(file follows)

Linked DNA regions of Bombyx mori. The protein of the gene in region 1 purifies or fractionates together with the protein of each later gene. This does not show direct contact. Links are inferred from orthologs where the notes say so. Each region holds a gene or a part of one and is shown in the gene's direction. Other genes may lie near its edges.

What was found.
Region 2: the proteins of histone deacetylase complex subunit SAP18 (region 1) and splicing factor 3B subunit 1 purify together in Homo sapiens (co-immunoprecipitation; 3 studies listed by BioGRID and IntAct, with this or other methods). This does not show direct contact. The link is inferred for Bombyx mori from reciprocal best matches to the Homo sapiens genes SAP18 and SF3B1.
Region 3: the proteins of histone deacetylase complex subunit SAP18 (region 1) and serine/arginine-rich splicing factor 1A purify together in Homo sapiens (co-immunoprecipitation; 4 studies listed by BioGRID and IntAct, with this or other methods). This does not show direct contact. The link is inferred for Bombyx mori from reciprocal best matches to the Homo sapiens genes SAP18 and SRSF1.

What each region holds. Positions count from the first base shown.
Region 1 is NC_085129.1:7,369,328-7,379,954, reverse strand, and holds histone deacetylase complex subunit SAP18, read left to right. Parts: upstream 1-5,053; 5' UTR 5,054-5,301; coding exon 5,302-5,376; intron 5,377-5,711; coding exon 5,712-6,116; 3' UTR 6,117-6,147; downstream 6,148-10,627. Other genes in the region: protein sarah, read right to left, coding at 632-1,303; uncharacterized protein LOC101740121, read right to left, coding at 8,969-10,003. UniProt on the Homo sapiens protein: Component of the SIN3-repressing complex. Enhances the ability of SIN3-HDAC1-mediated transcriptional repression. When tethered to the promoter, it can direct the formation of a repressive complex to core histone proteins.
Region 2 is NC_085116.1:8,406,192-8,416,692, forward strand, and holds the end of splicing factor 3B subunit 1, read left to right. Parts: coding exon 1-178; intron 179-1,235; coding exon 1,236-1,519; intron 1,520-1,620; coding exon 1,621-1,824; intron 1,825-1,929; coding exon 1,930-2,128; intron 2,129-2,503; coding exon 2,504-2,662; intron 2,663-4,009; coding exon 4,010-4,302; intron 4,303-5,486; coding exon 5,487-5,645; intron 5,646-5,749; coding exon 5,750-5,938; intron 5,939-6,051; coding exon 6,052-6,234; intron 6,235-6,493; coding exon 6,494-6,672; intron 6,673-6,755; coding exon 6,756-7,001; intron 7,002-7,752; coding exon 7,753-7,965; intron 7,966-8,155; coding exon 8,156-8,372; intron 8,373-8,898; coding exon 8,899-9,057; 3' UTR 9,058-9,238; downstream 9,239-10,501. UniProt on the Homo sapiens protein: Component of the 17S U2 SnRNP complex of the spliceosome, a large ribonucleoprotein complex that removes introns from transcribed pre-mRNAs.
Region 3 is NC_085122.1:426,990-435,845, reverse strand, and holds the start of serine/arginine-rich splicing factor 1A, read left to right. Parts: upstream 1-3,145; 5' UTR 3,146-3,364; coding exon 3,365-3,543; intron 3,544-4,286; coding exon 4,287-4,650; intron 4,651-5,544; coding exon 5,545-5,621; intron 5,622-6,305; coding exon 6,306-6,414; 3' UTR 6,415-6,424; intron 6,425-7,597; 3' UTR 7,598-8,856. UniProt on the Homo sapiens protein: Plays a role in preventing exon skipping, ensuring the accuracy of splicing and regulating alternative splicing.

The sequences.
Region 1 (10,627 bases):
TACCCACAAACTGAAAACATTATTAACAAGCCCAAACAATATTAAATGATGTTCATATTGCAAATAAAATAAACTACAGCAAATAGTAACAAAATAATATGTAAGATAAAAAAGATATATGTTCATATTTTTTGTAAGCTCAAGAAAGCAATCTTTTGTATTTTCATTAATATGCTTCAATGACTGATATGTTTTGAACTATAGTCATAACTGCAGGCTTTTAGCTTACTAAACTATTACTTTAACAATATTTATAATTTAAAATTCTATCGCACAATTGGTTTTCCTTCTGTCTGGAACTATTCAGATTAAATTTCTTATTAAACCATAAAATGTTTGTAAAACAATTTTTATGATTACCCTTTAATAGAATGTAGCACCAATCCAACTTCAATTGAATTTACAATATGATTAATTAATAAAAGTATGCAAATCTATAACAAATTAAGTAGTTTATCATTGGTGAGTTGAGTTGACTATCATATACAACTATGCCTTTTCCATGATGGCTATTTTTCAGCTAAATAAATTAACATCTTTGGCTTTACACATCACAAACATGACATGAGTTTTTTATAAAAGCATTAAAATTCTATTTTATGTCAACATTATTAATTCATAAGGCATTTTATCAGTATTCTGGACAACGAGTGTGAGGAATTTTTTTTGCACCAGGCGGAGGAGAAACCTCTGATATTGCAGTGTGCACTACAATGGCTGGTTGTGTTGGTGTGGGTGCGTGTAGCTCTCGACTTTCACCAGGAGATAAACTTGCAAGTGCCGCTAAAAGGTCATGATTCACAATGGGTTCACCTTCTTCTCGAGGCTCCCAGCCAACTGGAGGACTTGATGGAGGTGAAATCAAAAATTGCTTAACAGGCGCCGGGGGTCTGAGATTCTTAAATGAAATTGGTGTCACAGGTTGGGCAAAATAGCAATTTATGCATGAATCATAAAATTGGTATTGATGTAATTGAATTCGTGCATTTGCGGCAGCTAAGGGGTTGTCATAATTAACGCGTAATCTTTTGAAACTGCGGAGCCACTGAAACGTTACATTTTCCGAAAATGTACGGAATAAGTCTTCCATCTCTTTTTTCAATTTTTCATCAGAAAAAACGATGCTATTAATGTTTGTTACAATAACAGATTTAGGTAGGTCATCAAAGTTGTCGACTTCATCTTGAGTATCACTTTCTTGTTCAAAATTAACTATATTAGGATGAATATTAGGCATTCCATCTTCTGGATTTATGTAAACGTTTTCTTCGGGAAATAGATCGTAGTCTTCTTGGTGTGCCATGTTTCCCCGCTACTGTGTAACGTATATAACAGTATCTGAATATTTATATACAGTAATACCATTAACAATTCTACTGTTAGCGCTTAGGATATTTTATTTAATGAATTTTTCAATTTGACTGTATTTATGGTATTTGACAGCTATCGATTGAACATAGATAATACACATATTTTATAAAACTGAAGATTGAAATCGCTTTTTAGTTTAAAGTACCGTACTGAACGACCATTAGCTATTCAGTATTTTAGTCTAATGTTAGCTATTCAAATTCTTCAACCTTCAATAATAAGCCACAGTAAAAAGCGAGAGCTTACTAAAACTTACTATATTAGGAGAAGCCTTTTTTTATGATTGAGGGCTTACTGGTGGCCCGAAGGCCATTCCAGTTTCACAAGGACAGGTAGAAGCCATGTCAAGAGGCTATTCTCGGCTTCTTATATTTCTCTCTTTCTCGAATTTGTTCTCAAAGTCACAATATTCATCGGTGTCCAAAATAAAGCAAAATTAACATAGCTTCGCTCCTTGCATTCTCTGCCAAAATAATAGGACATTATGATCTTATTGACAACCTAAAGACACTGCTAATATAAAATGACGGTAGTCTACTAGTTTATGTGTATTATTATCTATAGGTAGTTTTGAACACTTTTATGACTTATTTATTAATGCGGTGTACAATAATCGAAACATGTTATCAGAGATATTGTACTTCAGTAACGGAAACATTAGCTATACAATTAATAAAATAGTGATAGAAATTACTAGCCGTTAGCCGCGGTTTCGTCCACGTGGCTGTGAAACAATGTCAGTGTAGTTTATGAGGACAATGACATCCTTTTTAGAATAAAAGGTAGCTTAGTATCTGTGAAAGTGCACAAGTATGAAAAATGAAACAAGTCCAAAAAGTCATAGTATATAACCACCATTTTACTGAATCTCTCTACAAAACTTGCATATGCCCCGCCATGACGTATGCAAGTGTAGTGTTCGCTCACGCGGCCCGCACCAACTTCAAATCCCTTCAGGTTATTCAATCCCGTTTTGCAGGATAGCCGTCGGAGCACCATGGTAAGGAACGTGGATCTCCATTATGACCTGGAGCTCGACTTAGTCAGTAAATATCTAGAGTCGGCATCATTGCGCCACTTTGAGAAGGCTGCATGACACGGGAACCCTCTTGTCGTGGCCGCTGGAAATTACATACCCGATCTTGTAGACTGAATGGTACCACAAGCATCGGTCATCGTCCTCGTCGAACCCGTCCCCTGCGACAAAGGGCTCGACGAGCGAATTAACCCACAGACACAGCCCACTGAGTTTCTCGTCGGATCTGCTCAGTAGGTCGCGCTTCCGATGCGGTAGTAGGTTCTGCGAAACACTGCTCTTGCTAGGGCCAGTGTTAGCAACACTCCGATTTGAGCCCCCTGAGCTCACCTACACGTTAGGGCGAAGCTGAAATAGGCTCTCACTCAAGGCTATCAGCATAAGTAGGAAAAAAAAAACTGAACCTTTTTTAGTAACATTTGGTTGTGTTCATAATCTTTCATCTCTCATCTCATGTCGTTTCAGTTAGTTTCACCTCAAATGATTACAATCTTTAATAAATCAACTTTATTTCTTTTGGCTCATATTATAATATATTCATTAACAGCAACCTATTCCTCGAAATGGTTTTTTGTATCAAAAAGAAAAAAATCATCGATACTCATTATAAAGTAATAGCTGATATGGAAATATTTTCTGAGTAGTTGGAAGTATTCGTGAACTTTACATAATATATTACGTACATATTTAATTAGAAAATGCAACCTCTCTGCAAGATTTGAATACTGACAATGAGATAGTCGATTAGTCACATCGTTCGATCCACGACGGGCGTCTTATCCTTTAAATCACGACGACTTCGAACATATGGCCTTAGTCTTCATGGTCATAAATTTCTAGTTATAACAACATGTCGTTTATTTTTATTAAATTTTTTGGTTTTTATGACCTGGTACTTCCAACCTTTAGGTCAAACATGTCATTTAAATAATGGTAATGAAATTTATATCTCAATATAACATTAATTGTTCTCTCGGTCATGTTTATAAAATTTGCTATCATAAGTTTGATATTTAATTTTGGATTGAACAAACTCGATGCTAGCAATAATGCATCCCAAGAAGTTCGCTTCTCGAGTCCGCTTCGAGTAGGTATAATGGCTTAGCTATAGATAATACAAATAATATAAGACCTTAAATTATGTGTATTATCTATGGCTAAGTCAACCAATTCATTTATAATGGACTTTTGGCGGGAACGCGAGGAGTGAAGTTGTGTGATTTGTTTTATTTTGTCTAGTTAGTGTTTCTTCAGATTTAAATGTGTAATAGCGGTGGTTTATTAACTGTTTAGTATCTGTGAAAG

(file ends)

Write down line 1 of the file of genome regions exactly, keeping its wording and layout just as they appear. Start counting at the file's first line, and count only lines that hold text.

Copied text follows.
Linked DNA regions of Bombyx mori. The protein of the gene in region 1 purifies or fractionates together with the protein of each later gene. This does not show direct contact. Links are inferred from orthologs where the notes say so. Each region holds a gene or a part of one and is shown in the gene's direction. Other genes may lie near its edges.